Clinical Utility of a Unique Genome-Wide DNA Methylation Signature for KMT2A-Related Syndrome

Aidin Foroutan, Sadegheh Haghshenas, Pratibha Bhai, Michael A. Levy, Jennifer Kerkhof, Haley McConkey, Marcello Niceta, Andrea Ciolfi, Lucia Pedace, Evelina Miele, David Genevieve, Solveig Heide, Mariëlle Alders, Giuseppe Zampino, Giuseppe Merla, Mélanie Fradin, Eric Bieth, Dominique Bonneau, Klaus Dieterich, Patricia FergelotElise Schaefer, Laurence Faivre, Antonio Vitobello, Silvia Maitz, Rita Fischetto, Cristina Gervasini, Maria Piccione, Ingrid van de Laar, Marco Tartaglia, Bekim Sadikovic*, Anne Sophie Lebre

*Corresponding author for this work

Research output: Contribution to journalArticleAcademicpeer-review

2 Citations (Scopus)
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Wiedemann–Steiner syndrome (WDSTS) is a Mendelian syndromic intellectual disability (ID) condition associated with hypertrichosis cubiti, short stature, and characteristic facies caused by pathogenic variants in the KMT2A gene. Clinical features can be inconclusive in mild and unusual WDSTS presentations with variable ID (mild to severe), facies (typical or not) and other associated malformations (bone, cerebral, renal, cardiac and ophthalmological anomalies). Interpretation and classification of rare KMT2A variants can be challenging. A genome-wide DNA methylation episignature for KMT2A-related syndrome could allow functional classification of variants and provide insights into the pathophysiology of WDSTS. Therefore, we assessed genome-wide DNA methylation profiles in a cohort of 60 patients with clinical diagnosis for WDSTS or Kabuki and identified a unique highly sensitive and specific DNA methylation episignature as a molecular biomarker of WDSTS. WDSTS episignature enabled classification of variants of uncertain significance in the KMT2A gene as well as confirmation of diagnosis in patients with clinical presentation of WDSTS without known genetic variants. The changes in the methylation profile resulting from KMT2A mutations involve global reduction in methylation in various genes, including homeobox gene promoters. These findings provide novel insights into the molecular etiology of WDSTS and explain the broad phenotypic spectrum of the disease.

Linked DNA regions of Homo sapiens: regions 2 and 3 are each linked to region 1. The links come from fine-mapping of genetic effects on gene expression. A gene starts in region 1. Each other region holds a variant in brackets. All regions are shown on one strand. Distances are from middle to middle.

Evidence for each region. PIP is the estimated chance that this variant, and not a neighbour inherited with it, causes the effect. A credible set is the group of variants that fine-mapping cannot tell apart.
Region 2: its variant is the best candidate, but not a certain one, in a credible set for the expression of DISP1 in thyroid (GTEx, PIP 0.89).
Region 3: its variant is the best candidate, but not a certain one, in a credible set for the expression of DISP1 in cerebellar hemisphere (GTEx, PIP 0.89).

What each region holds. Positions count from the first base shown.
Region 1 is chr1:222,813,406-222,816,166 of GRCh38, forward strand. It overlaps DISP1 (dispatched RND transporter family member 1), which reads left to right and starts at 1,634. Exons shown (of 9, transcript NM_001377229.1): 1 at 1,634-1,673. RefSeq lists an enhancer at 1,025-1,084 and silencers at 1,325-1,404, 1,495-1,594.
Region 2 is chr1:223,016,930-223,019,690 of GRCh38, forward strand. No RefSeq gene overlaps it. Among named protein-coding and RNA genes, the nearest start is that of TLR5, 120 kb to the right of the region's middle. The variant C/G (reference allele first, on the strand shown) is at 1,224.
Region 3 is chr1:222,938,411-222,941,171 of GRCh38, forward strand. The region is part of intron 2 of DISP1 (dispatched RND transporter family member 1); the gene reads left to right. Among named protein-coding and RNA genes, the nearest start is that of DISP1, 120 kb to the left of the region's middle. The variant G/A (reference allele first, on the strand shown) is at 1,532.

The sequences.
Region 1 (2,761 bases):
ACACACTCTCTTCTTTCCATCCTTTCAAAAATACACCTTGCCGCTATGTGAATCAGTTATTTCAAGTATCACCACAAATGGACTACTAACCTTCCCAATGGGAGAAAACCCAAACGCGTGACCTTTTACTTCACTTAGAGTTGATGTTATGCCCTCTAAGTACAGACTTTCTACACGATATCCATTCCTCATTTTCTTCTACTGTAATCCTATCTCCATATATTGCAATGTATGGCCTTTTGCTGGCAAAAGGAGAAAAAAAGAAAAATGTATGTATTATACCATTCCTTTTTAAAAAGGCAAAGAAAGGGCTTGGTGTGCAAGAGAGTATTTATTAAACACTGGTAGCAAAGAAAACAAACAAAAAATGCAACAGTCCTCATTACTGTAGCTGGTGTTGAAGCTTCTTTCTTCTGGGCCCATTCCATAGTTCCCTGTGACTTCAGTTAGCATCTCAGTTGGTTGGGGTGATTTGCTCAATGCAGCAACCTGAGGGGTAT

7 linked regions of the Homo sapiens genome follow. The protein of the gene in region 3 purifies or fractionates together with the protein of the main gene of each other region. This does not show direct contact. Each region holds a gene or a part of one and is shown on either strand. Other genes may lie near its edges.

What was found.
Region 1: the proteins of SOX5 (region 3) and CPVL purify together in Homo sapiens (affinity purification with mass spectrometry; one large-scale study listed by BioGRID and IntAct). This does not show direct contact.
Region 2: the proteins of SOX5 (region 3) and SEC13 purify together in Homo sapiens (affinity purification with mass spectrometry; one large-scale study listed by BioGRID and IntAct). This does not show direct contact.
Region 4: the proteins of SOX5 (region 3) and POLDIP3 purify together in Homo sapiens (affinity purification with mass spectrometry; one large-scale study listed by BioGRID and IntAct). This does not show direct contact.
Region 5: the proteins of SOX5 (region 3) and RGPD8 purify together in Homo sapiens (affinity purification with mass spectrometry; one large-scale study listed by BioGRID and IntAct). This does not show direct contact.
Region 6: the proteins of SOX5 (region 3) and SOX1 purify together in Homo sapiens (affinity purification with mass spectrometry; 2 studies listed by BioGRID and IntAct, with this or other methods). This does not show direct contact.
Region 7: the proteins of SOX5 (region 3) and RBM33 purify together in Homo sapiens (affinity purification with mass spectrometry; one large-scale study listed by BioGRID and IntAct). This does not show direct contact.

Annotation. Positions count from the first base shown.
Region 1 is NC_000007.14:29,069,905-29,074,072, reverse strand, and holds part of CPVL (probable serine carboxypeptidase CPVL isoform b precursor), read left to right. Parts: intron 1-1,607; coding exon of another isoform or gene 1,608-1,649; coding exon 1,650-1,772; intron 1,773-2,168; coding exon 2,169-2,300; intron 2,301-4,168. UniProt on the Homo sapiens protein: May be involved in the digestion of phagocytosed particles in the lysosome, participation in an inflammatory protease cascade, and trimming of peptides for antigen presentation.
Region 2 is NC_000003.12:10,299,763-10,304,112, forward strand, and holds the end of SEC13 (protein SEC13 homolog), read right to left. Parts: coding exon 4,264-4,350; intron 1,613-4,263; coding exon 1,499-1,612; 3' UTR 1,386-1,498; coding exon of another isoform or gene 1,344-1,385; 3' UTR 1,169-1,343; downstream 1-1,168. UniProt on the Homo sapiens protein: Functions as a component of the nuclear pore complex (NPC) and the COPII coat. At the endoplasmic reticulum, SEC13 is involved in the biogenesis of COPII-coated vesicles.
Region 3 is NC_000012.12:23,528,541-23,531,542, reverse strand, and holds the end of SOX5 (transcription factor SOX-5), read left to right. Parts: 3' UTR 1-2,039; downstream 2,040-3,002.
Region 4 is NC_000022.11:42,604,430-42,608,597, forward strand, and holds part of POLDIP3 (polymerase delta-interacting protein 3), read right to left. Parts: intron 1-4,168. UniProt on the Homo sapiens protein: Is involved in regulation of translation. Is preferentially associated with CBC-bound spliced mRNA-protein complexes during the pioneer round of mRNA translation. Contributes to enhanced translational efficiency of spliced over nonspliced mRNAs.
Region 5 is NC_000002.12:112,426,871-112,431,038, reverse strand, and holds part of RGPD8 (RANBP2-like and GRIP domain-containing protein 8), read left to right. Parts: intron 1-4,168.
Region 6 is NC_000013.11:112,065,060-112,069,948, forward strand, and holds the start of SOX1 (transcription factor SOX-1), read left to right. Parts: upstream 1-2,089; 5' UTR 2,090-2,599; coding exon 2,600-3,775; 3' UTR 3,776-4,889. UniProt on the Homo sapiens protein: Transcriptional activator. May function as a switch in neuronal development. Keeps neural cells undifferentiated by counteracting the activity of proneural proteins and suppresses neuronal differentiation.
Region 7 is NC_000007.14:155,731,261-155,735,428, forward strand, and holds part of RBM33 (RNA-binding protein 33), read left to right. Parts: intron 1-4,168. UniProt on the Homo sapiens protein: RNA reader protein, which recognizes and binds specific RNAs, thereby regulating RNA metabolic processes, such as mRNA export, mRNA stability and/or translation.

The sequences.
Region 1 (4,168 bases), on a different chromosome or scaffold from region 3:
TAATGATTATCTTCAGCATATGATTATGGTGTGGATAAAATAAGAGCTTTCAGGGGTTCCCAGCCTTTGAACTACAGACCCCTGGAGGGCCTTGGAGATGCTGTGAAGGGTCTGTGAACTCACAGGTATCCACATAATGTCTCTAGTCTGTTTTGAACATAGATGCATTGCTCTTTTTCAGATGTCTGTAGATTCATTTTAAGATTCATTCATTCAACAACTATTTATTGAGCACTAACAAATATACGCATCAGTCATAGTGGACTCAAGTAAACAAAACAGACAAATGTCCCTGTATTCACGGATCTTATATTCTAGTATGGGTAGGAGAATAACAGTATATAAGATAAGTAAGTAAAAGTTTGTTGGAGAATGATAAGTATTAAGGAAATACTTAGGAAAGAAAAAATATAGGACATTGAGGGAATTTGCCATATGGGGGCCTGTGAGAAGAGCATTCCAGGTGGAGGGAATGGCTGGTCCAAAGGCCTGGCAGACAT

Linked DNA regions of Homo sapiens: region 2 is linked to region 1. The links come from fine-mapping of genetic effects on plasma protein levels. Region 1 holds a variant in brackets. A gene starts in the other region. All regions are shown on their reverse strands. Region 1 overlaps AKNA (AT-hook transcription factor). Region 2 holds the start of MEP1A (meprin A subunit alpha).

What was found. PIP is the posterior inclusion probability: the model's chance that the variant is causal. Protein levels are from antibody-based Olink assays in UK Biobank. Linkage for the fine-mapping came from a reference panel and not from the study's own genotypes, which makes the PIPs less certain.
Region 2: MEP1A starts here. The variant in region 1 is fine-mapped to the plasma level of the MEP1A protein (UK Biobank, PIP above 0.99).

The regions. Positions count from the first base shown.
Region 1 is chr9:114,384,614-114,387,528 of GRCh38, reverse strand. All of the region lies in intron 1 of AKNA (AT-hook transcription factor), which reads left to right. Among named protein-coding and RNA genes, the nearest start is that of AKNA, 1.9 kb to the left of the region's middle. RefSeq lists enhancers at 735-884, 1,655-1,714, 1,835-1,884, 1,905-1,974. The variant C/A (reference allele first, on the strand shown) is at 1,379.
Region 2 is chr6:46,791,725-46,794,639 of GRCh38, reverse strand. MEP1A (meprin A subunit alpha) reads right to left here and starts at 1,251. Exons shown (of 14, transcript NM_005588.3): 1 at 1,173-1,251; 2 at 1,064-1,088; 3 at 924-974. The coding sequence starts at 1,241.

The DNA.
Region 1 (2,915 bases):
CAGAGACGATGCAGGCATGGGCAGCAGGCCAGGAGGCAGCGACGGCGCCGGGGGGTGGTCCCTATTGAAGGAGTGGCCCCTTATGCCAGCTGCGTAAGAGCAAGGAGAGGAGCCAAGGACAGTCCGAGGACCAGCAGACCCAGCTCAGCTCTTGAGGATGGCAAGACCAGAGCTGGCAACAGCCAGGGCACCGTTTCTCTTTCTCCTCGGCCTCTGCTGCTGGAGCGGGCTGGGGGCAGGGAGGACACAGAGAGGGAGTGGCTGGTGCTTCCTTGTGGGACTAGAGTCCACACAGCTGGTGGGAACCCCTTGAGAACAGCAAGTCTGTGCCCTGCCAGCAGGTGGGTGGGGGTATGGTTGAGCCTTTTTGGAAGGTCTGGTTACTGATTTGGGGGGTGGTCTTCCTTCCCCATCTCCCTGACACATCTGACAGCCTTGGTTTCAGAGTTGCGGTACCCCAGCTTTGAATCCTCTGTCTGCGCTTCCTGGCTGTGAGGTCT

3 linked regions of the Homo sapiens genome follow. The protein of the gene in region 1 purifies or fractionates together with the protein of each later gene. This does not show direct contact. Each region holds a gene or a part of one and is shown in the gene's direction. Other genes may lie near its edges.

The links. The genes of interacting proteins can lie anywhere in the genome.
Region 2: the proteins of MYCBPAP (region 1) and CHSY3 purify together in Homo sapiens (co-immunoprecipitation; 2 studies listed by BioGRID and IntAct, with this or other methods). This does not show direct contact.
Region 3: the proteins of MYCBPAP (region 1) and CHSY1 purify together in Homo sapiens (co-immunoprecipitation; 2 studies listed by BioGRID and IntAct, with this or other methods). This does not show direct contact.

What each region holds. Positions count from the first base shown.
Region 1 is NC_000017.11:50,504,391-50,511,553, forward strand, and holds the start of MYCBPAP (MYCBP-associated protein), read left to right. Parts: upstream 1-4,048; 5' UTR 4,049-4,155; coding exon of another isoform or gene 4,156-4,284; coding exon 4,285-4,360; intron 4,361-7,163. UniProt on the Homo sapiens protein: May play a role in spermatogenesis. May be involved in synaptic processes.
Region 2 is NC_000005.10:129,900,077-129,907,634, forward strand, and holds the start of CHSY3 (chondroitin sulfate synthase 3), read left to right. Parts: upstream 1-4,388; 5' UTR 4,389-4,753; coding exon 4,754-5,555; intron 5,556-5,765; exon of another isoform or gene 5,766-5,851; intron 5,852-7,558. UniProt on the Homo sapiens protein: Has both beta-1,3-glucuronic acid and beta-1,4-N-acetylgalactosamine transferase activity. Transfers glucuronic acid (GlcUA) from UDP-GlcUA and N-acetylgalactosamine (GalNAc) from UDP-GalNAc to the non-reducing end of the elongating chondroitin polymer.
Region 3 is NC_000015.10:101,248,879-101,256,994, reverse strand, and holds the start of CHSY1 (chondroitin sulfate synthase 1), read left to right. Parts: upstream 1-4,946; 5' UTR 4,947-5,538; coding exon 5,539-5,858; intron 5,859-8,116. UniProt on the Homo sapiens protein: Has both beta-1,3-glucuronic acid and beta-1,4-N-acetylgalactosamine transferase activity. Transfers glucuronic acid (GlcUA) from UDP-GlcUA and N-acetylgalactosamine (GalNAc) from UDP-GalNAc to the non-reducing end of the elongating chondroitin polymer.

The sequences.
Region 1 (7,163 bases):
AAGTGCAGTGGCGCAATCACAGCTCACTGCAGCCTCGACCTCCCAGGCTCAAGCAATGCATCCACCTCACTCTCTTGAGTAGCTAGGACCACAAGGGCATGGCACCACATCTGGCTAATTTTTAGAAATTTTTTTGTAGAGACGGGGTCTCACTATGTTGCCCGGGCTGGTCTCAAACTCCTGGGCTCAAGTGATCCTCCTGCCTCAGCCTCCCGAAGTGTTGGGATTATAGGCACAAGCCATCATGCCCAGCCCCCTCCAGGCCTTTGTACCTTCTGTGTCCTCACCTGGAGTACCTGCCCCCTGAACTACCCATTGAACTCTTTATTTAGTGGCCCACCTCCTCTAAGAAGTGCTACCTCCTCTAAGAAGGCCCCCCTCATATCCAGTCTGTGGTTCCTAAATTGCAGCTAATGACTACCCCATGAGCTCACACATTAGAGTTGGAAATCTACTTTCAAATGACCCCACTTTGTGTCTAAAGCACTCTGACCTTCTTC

Original languageEnglish
Article number1815
JournalInternational Journal of Molecular Sciences
Issue number3
Publication statusPublished - 5 Feb 2022

Bibliographical note

Funding Information:
Funding: Funding for this study was provided, in part, by the London Health Sciences Molecular Diagnostics Development Fund and Genome Canada Genomic Applications Partnership Program Grant (Beyond Genomics: Assessing the Improvement in Diagnosis of Rare Diseases using Clinical Epigenomics in Canada, EpiSign-CAN) awarded to B.S, and Italian Ministry of Health (CCR-2017-23669081, RCR-2020-23670068_001 and Ricerca Corrente 2021) and Italian Ministry of Research (FOE 2019) granted to M.T.

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© 2022 by the authors. Licensee MDPI, Basel, Switzerland.


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